My artistic outlets have been taking a backseat to the rigors of graduate study lately. Instead of relaxing with my journal and my thoughts or taking off on my bicycle to find photo opportunities, I've been holed up in the lab or at my kitchen table with articles spread out around me, my head in my hands, and a thesis defense date looming increasingly large on my horizon.
But I refuse to let it take complete control, and in defiance of the stress of it all, I have found mini-moments and outlets through which I am able to wrest a modicum of control over my life. For instance, Franco and I are taking a once-weekly salsa dance class. He is loving it as much as I am and grabs me whenever we are together with a free moment to practice our new moves. Having his enthusiasm right alongside mine is a treasured gift, and I relish the stolen times we find to share in our new-found hobby. We have both been long-time lovers of all kinds of dance, but taking a class with a partner is a new experience for us both.
His support has been immeasurable. We are both so incredibly busy with teaching and internshipping and studying and writing and trying to keep our heads above water but we still manage to find time for each-other, if only across the table studying together. We just took a one-night trip into the mountains this past weekend, and it turns out that the fresh air and fall colors and stunning scenery was exactly what we both needed to get the energy to plow through yet another week of relentless obligation.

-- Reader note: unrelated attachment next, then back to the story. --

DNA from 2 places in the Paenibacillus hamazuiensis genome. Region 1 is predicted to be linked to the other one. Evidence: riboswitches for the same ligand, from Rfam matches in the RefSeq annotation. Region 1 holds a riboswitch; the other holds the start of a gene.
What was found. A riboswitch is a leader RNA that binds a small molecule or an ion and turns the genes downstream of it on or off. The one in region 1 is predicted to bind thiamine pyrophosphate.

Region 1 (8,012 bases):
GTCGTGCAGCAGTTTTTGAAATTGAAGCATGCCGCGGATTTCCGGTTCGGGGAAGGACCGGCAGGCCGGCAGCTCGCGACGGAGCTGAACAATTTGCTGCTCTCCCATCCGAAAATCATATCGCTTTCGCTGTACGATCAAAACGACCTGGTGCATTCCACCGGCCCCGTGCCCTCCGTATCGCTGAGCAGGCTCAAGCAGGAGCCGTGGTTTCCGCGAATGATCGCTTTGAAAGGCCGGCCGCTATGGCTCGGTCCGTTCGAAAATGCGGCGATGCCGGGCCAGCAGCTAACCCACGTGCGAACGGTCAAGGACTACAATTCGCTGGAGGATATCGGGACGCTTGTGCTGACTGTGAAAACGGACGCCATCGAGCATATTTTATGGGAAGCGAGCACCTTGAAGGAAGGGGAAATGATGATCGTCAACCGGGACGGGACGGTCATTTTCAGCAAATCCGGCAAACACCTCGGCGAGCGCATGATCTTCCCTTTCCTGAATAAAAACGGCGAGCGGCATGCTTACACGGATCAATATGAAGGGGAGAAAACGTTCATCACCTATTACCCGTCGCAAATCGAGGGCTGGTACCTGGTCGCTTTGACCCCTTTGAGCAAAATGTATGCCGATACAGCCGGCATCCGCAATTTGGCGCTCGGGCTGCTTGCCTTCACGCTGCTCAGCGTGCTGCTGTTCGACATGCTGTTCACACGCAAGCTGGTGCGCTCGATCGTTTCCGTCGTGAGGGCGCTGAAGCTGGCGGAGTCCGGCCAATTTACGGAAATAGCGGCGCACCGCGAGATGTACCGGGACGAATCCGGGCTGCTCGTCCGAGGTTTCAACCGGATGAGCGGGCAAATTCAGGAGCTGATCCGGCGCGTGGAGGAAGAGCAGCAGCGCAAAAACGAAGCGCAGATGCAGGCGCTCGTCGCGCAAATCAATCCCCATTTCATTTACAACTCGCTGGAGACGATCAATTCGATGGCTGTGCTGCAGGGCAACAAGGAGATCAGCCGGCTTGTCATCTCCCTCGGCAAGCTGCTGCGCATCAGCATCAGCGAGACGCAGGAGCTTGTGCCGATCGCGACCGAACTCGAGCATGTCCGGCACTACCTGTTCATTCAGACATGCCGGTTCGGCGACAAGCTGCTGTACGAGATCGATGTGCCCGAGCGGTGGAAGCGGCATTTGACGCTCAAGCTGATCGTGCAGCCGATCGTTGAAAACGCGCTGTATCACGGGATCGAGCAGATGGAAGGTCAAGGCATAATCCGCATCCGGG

Something that has been an unexpected factor for me recently is my almost-obsession with the upcoming election. I find myself feeling very personally involved in the daily goings-on and developments of the partisan emotions and increasingly rancourous tone of so many of my country mates. I find it to be both a hopeful and extremely troubling time in my life as I look at how debate and willingness to listen has devolved into name calling and a continuance of the policies of fear and hatred coming into the forefrount of the national dialogue (if one can call it that). I wonder if my level of stress will fall dramatically on Nov. 5th or if this is just the beginning of my political awakening and if it is a path I will continue to follow as I find it harder and harder to play the apathetic role and pretend that my voice does not matter. The only reality that I can bear is to start to believe that my voice has to matter, and that I have to act on that assumption with conviction and bravery. We shall see.
Fall is here in San Diego, which translates into slightly cooler evenings and a sparse smattering of colored trees where they have been transplanted from more variable climes. I am awash in the sense of nostalgia that always grips me at this time of the year, and wonder once again: where oh where has the time all gone away to? It's hard to keep track of the changing times of the earth when I can hardly manage to keep up with myself. . .